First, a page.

View Full Version : Kefir?
01-28-2012, 07:17 AM
Does anybody drink non dairy Kefir? It has 40+ good bacteria. Dairy kefir can be bought on the supermarket (with sugars,flavors,etc) but the non dairy one has to be made at home.
01-28-2012, 07:30 AM
Here's a post awhile back about non-dairy kefir made with almond milk http://www.rawfoodtalk.com/showthread.php?67191-Raw-Almond-Milk-Kefir&p=681102&highlight=#post681102 . This is the Kefir starter I use http://bodyecology.com/digestive-health-kefir-starter.html . Have a great day!
01-28-2012, 07:45 AM
thanks. I read somewhere that naturally cultured kefir (from grains) has many more bacteria types than the packaged ones (from starter). What do you think?
I used to make water kefir last year. It did bother me though, the amount of sugar in there. I used sucanot and evaporated cane.
My friend who has type II diabetes visited, drank it and tested her sugars and they were quite elevated after drinking it. I decided to stop making it.
We have made almond-coconut kefir without added sugar. My husband loved it (I did not). It was quite tangy. But it did not have enough sugar from the coconut water to sustain life for the kefir grains. I could only use them a couple times and then I had to put them back in the sugar-water solution in the fridge to feed them.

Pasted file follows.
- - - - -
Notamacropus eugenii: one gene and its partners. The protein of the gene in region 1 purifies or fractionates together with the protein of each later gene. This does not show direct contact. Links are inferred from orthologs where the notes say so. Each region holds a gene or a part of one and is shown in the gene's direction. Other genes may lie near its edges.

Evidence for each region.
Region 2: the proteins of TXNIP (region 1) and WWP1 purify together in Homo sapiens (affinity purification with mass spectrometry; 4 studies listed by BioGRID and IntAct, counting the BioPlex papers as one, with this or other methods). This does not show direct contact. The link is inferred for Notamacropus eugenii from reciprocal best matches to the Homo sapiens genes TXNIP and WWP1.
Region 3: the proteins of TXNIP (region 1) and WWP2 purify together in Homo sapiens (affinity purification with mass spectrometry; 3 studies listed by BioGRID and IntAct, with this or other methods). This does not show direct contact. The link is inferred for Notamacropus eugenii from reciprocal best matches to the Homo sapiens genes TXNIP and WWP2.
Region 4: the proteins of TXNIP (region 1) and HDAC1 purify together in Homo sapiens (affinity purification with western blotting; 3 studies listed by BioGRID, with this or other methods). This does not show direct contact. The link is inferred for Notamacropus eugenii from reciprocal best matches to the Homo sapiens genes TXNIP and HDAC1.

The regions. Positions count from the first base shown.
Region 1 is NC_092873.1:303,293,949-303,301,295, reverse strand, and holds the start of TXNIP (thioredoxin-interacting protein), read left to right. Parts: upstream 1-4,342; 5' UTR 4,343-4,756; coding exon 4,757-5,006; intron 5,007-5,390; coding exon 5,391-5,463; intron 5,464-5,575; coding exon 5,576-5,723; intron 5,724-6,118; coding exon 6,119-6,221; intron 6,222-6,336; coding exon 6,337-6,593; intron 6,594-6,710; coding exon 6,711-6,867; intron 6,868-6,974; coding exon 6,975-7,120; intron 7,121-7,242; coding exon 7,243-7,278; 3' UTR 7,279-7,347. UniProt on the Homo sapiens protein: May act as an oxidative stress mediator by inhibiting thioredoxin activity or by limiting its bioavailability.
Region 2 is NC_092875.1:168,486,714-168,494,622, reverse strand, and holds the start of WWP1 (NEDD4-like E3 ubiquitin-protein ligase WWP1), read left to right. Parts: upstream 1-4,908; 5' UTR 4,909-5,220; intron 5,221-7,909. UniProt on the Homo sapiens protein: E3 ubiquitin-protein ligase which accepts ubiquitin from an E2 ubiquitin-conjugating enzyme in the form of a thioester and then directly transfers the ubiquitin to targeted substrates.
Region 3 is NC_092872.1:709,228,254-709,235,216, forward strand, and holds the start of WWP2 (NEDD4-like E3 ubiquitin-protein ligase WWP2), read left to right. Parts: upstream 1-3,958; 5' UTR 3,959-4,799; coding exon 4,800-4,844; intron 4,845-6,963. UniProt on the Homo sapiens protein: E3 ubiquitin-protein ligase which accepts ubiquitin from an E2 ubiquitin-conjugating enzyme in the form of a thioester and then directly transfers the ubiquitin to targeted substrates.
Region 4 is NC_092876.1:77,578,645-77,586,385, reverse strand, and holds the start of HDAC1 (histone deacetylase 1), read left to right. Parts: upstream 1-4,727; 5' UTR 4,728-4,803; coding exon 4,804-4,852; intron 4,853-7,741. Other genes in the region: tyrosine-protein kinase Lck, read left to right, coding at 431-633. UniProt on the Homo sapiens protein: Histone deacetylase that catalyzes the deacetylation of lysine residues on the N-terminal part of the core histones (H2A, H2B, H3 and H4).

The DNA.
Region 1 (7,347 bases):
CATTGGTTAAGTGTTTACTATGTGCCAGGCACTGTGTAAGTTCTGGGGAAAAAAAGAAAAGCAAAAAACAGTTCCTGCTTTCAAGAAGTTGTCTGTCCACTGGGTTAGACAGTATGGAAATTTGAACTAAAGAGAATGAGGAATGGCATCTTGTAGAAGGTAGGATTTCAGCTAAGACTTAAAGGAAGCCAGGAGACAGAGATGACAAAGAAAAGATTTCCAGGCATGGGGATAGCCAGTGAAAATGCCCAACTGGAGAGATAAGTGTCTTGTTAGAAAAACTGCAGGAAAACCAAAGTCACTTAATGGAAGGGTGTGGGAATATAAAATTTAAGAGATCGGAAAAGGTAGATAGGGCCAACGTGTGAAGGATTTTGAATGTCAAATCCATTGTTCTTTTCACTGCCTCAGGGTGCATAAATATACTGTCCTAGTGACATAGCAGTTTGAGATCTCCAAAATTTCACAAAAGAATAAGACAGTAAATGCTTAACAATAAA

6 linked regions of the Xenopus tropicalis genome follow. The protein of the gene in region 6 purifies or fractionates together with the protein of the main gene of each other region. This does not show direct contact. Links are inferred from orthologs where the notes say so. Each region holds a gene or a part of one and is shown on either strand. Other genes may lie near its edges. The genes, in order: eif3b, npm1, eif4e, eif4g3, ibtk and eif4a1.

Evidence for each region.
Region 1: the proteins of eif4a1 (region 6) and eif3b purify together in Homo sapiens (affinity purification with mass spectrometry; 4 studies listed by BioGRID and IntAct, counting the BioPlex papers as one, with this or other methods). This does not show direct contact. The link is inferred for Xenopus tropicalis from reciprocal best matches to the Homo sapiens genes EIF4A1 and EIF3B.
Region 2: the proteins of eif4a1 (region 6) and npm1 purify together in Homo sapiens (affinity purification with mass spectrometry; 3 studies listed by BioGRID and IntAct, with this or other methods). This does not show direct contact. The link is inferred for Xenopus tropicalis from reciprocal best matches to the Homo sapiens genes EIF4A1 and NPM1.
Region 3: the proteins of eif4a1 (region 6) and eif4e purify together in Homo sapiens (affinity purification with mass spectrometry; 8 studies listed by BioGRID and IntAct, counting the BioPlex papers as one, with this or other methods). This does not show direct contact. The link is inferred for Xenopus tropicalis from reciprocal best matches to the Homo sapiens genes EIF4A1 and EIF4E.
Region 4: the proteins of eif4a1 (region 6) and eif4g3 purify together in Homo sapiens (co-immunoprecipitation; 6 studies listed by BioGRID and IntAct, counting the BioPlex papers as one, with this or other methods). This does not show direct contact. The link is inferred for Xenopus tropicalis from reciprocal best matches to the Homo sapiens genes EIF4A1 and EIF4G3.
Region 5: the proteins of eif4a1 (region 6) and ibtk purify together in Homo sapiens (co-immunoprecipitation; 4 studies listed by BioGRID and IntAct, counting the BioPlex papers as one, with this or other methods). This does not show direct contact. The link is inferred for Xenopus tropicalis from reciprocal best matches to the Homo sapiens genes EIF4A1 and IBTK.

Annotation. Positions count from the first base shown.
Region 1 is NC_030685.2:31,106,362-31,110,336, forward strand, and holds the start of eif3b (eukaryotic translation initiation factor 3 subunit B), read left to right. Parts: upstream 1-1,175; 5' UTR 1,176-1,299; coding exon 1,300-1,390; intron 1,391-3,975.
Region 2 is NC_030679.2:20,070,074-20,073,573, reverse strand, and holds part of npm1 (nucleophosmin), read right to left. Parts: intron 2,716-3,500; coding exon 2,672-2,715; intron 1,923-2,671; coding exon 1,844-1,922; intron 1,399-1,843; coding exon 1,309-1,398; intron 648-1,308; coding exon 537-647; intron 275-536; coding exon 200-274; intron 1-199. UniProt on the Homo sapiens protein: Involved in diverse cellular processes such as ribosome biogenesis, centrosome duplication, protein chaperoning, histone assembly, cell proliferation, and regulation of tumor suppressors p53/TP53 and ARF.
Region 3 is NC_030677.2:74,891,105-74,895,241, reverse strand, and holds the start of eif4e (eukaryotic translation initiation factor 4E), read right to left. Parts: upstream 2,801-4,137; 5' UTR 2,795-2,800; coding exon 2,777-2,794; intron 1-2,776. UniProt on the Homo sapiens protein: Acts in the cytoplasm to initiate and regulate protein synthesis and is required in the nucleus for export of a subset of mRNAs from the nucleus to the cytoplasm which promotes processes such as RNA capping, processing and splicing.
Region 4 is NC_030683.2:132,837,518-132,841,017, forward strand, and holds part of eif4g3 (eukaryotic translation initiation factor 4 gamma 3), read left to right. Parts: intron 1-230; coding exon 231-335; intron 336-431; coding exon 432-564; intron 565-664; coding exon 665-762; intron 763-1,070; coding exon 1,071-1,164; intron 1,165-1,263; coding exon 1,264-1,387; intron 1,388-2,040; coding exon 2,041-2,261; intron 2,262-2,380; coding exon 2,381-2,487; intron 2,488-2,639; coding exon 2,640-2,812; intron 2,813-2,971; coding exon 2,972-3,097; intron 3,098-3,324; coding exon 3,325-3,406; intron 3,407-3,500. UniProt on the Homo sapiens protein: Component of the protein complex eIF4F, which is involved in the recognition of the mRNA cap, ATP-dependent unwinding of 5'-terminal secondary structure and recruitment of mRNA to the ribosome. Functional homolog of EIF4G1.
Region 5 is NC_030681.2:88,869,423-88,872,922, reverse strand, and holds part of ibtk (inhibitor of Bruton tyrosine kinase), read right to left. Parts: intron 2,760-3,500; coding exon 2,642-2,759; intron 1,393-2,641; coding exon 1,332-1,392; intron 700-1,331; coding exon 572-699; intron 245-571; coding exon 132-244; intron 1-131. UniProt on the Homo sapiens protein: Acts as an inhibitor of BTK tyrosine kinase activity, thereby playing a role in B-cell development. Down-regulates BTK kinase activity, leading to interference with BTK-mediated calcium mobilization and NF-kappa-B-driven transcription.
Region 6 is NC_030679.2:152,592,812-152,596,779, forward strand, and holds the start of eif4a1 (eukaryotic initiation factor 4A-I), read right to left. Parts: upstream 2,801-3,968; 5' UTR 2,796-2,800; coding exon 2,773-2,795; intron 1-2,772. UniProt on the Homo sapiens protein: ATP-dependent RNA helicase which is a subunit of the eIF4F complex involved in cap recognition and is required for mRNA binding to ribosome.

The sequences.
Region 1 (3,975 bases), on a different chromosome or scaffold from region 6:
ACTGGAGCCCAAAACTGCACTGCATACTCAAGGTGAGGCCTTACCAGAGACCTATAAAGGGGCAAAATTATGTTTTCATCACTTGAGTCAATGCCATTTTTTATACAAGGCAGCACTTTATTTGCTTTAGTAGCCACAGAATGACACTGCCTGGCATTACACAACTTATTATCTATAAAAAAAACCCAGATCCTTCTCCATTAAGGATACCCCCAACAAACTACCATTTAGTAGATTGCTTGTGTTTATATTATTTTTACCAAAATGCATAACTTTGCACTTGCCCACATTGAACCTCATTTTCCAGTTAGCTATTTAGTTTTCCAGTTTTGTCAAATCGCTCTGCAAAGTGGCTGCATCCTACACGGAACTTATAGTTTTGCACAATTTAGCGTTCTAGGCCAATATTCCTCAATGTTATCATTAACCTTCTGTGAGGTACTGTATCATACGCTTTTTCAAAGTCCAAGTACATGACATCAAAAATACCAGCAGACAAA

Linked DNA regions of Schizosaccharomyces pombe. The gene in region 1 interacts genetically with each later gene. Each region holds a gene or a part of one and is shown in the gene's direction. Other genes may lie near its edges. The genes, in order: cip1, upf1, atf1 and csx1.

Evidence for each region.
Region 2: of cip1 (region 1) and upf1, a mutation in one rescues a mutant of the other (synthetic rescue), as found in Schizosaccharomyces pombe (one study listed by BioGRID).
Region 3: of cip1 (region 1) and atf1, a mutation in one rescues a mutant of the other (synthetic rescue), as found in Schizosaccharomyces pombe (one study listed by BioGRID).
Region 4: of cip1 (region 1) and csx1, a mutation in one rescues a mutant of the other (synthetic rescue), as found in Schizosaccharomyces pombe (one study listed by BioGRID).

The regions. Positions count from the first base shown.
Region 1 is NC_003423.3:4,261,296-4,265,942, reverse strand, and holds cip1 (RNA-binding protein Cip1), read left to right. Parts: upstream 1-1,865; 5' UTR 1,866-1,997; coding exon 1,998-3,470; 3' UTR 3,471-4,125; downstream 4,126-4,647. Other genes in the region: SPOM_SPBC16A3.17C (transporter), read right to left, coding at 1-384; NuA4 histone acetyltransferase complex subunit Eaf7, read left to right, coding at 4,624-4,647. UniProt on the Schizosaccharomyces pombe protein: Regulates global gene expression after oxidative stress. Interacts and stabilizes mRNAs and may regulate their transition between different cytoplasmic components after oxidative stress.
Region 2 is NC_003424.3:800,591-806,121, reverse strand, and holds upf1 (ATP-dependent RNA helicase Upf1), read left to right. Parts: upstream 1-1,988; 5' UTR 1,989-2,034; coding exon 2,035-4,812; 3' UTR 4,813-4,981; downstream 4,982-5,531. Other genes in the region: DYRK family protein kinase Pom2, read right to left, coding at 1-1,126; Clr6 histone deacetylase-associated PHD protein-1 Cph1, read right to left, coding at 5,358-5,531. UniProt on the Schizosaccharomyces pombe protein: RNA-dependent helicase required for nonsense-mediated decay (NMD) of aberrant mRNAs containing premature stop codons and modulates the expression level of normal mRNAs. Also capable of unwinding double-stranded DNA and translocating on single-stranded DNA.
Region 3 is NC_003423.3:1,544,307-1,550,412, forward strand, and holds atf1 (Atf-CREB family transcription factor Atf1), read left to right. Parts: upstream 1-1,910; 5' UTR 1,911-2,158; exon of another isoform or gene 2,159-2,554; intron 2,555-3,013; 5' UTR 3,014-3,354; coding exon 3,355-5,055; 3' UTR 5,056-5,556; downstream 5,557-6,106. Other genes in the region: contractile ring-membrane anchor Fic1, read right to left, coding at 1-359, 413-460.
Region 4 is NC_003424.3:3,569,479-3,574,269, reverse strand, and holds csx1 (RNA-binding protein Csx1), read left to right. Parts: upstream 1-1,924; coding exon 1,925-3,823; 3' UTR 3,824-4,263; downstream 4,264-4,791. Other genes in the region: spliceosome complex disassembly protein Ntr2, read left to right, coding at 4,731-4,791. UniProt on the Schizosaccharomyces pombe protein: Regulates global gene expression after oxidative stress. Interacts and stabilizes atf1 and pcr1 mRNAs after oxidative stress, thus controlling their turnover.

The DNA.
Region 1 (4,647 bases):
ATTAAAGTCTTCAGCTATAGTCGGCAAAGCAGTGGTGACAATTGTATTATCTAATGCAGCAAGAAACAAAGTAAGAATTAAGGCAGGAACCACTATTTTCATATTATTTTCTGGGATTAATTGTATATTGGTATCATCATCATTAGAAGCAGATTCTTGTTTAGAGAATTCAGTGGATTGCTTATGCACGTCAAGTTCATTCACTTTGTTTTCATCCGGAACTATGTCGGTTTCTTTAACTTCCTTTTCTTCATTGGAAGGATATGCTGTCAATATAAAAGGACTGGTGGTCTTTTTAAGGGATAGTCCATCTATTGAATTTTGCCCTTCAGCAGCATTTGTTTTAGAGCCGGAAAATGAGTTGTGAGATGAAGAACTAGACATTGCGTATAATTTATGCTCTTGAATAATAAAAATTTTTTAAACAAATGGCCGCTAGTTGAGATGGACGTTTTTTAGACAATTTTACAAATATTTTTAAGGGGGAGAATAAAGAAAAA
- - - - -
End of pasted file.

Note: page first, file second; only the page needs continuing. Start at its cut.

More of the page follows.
I think you can buy body ecology's brand of kefir powder (?) and make the above successfully. I don't know if you reuse some of your current batch as starter for the next batch though - you may have to use fresh powder with each batch. You could probably check Donna Gates Body Ecology website for more info on that.
Pictured are the yogurt (I call it yogurt, but it was made with kefir grains) and the water kefir.
06-10-2012, 11:19 AM
If you're worried about the sugar levels, you can reduce the amount of sugar water or increase the number of kefir grains, so the kefir grains have a chance to eat up most of the sugar during the 2 to 3 initial fermenting stage. I don't recommend this because your kefir grains will run out of food and it will stunt its growth.
Or you can drain off the liquid from the initial fermenting stage-- leaving the kefir grains behind to start on a new batch-- and then allow the liquid to go through a second fermenting stage all by itself (without the kefir grains in it) to eat up the rest of the sugar before you drink it.
The problem is that it will not be sweet, either way, so you may not like the taste of it. It can become quite sour if allowed to ferment longer, but that is how you get rid of the sugar.
The kefir grains need the sugar to keep growing and moving forward. The second fermenting stage-- left on the kitchen counter at room temperature (not in the fridge) is the best way to reduce the sugar in the resulting drink.
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